The convergence of edge computing and 5G

As interest and investment in both edge computing and 5G pick up pace, an assortment of applications stand to benefit from their convergence.

By Aditya Agrawal August 7, 2023
By 2025, 50% of enterprise data will be created and processed at the edge, compared to the present 10%. Courtesy: L&T Technology Services


Learning Objectives

  • Learn how many technologies including 5G, Multi-Access-Edge Compute (MEC), miniaturization and virtualization of network infrastructure and reservable spectrum for industrial use are coming together to enable breakthrough new applications.
  • Learn about edge computing use cases in health care, automotive, manufacturing, asset management and retail.

Edge computing insights

  • Convergence of edge computing and 5G enables unmatched accessibility to data and applications by bringing down latency and optimizing service delivery at the network edge.
  • Connectivity combined with advanced computation delivers immense potential to many industrial stakeholders.
  • There are several existing edge uses cases that are expected to improve with a higher rollout of 5G in industries including health care, automotive, manufacturing, asset management and retail.

It is impossible to exaggerate the role that edge computing is poised to play in creating and processing data. In fact, by 2025, 50% of enterprise data will be created and processed at the edge, compared to the present 10%.

At the same time, investments in 5G infrastructure are accelerating rapidly as deployments pick up pace. McKinsey predicts that by 2025, telcos will devote over $600 billion toward 5G infrastructure.

It is clear that edge computing and 5G are changing the way we utilize and harness data, be it across manufacturing operations, asset management, omnichannel operations, smart grids, freight monitoring, intelligent transportation systems, public safety or emergency response systems. However, since they focus on different areas of data activity, their advancement begs the question: “What happens if they are combined?”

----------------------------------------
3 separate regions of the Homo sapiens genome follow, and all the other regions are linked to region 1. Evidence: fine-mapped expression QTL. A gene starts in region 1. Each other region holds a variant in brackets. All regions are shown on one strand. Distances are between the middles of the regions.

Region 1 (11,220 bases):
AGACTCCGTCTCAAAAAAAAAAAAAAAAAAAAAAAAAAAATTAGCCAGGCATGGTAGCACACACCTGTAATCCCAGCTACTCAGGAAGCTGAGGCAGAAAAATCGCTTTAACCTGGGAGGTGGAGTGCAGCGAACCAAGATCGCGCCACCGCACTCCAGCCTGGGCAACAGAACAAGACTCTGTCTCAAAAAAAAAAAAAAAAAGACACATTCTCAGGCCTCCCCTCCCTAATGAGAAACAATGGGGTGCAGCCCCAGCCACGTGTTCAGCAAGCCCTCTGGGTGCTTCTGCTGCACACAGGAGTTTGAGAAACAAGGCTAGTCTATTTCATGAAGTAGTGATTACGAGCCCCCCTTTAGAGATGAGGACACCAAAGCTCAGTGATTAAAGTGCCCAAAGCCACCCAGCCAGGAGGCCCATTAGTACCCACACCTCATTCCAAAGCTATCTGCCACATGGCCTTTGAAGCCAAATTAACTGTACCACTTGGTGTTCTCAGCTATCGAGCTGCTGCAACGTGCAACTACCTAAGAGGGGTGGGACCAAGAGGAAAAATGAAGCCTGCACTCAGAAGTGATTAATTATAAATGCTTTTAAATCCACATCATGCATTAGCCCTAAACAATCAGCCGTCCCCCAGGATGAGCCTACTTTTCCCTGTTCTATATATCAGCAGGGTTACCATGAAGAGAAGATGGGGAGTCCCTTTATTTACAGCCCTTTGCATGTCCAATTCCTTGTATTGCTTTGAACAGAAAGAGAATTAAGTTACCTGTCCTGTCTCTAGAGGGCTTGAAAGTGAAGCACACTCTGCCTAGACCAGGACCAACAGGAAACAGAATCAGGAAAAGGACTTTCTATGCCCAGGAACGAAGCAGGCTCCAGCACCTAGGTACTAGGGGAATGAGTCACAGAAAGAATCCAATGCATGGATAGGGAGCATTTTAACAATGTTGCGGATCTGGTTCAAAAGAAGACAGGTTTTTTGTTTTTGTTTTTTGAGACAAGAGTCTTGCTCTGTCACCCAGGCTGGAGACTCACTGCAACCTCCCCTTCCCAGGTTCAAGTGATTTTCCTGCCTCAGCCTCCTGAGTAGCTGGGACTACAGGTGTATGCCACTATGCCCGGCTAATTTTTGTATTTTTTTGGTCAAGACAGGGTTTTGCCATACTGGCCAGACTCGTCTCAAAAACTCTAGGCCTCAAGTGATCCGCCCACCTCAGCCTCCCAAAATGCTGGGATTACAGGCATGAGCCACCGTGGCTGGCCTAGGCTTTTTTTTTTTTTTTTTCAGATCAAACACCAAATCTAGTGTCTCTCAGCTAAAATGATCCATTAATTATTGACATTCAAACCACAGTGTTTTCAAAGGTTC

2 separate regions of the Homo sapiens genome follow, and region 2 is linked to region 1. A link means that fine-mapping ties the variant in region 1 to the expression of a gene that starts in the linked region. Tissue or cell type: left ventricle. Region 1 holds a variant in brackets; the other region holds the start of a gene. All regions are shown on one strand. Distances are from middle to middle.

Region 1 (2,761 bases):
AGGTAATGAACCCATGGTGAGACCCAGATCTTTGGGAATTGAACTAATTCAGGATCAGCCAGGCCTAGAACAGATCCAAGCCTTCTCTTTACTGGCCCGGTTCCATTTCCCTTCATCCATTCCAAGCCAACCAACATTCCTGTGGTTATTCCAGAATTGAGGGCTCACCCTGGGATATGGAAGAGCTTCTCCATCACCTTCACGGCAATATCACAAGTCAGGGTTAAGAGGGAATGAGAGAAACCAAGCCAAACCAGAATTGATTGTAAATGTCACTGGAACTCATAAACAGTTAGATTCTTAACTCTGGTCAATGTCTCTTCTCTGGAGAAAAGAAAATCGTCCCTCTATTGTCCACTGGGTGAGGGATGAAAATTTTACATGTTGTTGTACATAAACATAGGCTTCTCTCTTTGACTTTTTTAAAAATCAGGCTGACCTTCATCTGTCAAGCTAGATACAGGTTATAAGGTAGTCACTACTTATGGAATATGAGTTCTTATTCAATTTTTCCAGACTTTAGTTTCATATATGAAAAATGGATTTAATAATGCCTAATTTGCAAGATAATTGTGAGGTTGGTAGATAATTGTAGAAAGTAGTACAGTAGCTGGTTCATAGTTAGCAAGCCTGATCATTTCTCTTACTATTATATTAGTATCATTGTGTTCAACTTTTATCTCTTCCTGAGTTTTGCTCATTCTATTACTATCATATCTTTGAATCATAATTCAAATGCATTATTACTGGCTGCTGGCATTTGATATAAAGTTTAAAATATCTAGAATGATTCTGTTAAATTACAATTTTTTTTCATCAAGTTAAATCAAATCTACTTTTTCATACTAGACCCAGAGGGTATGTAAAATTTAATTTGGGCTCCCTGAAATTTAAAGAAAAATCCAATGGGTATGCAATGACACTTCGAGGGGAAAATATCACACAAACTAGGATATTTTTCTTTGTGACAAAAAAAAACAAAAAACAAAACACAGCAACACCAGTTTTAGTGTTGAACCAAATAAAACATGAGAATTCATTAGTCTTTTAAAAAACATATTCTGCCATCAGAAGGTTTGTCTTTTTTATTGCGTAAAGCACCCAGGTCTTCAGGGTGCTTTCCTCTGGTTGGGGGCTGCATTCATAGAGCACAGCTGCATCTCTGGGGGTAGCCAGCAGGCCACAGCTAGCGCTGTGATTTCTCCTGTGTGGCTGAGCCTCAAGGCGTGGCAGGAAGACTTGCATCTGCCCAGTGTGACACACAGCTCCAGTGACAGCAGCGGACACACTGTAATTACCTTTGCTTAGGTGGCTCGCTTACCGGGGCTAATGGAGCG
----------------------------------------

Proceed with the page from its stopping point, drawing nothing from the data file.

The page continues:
The short answer is that this convergence enables exciting new applications for industries that so far weren’t possible.

Convergence of edge computing and 5G enables unmatched accessibility to data and applications by bringing down latency and optimizing service delivery at the network edge. This is vital to emerging new-age applications including autonomous vehicles, automated robotics, enhanced safety and augmented/virtual reality.

The potential of synergy: Unleashing the power of convergence

Edge computing, combined with 5G, can elevate digital experiences, enhance performance, promote data security and enable uninterrupted operations in multiple industries. It empowers an unprecedented level of data accessibility along with reliable and secure access to two-way communications. Connectivity combined with advanced computation delivers immense potential to many industrial stakeholders.

Edge computing brings data storage and computation nearer to where data is created by places, things and people. Edge data centers create localized processing areas that collect and analyze data locally, lowering the latency that typically occurs if centralized cloud application were to be used. This latency reduction has two components—network latency and application-level latency. Network latency is the round-trip time taken by packets to traverse the network and back minus the compute time that an application may take. The 5G standard itself enables lower network latency especially as Release 16 with Ultra Low Latency Connectivity (URLLC) networks get deployed. Application latency is the time taken by the compute itself. Through tight coupling of the network and compute using Multi-Access-Edge Compute (MEC) software platforms running on the edge servers that communicate seamlessly with the 5G network elements, application latency can be reduced. For latency critical applications, both of these elements working together are required to deliver low enough latency for computer vision processing and immersive applications.

It has taken technology advances in many different areas to arrive at these capabilities. As mentioned above, the 3GPP 5G standard and MEC are two of these advances. Other key advances include the miniaturization and virtualization of network infrastructure, increases in edge computing capability, reservable spectrum availability for industrial use and, in the case of artificial intelligence (AI) and machine learning applications like computer vision, the progress in speed and accuracy now possible in object detection and classification.